Blind Hiker Trevor Thomas Takes the Pacific Coast Trail
In January 2009 we profiled Trevor Thomas, who is blind and hiked the Appalachian Trail. Now, he has outdone himself
Talk about keeping a tight schedule. Back in April, Trevor Thomas’ hiking team was traveling to the Mexican border and had to answer a tough question. How long it would take two sighted hikers and a blind guy to make it from one end of the Pacific Crest Trail to the other? Someone suggested they would reach the northern terminus on the Canadian border on September 25th. They wrote it on their permit. Turns out, they were exactly right.
Thomas, forty-one, goes by the name Zero/Zero on the trail because of his blindness. He reached the monument at the end of the grueling 2,800 mile Pacific Crest last Saturday, and is now recuperating at his home in Charlotte. "It was fairly injury free," Thomas says of his journey across California, Oregon and Washington. "My feet are beaten up, but there are no broken bones." The worst problem he encountered was a lost filling in the high Sierras. The tooth became abscessed and unbearable, and eventually Thomas reached a dentist, who told him that he made it in the nick of time. Left untreated, the abscess could have turned deadly in the high altitude.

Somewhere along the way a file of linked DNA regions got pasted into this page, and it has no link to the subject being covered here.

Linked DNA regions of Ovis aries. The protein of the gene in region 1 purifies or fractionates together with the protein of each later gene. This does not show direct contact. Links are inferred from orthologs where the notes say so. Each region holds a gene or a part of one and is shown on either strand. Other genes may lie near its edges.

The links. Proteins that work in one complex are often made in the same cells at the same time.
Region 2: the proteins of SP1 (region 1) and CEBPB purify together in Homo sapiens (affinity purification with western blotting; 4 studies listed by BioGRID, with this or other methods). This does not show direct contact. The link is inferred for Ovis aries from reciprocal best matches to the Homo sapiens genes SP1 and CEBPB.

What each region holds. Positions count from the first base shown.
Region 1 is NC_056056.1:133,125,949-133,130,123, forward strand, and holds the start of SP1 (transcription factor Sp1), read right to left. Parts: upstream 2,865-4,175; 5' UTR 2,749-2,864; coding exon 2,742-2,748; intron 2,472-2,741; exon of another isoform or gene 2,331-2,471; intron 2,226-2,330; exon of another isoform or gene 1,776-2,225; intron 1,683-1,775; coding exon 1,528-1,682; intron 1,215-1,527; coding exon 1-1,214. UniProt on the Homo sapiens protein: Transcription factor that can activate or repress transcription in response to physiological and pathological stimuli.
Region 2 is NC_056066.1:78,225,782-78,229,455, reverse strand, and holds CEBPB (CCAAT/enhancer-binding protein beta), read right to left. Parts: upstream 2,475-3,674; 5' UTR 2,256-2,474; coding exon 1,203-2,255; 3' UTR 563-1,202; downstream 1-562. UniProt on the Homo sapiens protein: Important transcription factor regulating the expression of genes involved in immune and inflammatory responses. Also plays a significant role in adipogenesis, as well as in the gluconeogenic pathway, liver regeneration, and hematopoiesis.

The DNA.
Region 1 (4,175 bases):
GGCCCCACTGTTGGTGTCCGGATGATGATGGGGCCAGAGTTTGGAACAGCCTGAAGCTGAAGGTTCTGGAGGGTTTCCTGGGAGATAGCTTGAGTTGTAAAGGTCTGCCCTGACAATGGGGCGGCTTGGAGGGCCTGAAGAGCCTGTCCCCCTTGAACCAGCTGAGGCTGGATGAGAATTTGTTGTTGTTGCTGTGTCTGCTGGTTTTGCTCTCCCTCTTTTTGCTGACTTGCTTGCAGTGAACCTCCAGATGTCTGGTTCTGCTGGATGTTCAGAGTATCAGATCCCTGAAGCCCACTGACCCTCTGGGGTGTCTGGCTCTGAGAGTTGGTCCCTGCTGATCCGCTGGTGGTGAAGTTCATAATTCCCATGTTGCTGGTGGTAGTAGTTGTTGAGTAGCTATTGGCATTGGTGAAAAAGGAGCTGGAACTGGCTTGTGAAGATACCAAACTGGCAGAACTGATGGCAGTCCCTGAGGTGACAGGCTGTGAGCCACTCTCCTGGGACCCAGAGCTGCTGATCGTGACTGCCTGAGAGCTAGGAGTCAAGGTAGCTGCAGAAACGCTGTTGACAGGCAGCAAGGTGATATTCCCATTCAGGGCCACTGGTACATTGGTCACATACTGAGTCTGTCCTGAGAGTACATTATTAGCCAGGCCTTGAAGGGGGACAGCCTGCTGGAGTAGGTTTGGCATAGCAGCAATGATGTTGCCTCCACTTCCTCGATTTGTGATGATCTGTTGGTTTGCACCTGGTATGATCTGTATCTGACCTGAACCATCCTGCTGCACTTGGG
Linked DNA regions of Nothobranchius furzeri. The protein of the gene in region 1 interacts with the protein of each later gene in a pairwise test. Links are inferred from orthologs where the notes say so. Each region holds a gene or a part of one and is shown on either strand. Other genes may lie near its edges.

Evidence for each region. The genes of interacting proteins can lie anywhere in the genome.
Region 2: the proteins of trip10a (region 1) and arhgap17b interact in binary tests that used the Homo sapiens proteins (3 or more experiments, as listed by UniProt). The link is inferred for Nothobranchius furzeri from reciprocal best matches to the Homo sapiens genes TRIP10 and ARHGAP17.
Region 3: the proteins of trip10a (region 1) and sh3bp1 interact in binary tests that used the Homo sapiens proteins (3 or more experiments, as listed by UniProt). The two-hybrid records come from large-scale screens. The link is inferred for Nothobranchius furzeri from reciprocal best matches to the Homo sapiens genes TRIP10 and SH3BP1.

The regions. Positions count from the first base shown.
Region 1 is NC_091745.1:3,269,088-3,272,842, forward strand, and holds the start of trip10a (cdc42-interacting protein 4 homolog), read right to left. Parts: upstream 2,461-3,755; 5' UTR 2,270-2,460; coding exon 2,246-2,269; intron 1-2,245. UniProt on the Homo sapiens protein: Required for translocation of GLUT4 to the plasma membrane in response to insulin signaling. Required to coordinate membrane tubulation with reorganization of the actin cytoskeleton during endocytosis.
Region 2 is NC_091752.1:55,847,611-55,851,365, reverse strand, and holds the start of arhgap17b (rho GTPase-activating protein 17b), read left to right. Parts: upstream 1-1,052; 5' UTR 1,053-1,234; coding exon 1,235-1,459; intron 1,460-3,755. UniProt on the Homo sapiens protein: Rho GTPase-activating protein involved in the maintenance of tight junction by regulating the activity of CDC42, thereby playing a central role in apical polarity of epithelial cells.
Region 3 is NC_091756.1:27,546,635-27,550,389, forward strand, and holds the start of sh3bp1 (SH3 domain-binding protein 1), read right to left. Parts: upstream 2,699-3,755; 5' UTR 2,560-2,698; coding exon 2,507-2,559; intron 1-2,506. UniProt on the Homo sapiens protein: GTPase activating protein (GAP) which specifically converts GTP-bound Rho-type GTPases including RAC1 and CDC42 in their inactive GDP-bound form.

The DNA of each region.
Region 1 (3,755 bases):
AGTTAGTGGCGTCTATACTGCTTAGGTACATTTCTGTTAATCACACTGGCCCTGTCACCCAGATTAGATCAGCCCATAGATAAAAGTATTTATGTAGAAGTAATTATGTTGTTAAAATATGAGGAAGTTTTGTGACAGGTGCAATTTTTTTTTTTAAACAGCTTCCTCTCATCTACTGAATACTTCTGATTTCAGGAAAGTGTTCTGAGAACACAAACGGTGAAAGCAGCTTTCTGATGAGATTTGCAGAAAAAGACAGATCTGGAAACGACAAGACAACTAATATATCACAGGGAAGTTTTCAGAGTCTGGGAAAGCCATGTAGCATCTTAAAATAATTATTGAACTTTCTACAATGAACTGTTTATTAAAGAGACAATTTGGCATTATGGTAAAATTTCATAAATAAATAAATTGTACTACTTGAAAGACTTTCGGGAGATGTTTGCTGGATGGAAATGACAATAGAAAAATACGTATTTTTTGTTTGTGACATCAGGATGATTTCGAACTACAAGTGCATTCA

Thomas started losing his vision in 2004. It was gone by the time he thru-hiked the Appalachian Trail in 2008 by himself, mainly by following the sound of other hikers’ footsteps. This time, he found three other hikers and sponsors to help him pay his way, and he may now be the first blind hiker to finish the Pacific Crest Trail end-to-end. He and his team shot more than 60 hours of video, which they plan to whittle down into a makeshift documentary.
It was an amazing trip, Thomas says, but after five months of twenty-five-mile-a-day backpacking and punishing weather, he’s glad to be home. In Washington, he and his team only had one sunny day–their last. Thomas once said that even though he can’t see the sun, he can feel its warmth on his face. His team has the pictures to prove it, but as Trevor Thomas has long known, you don’t have to see it to believe it.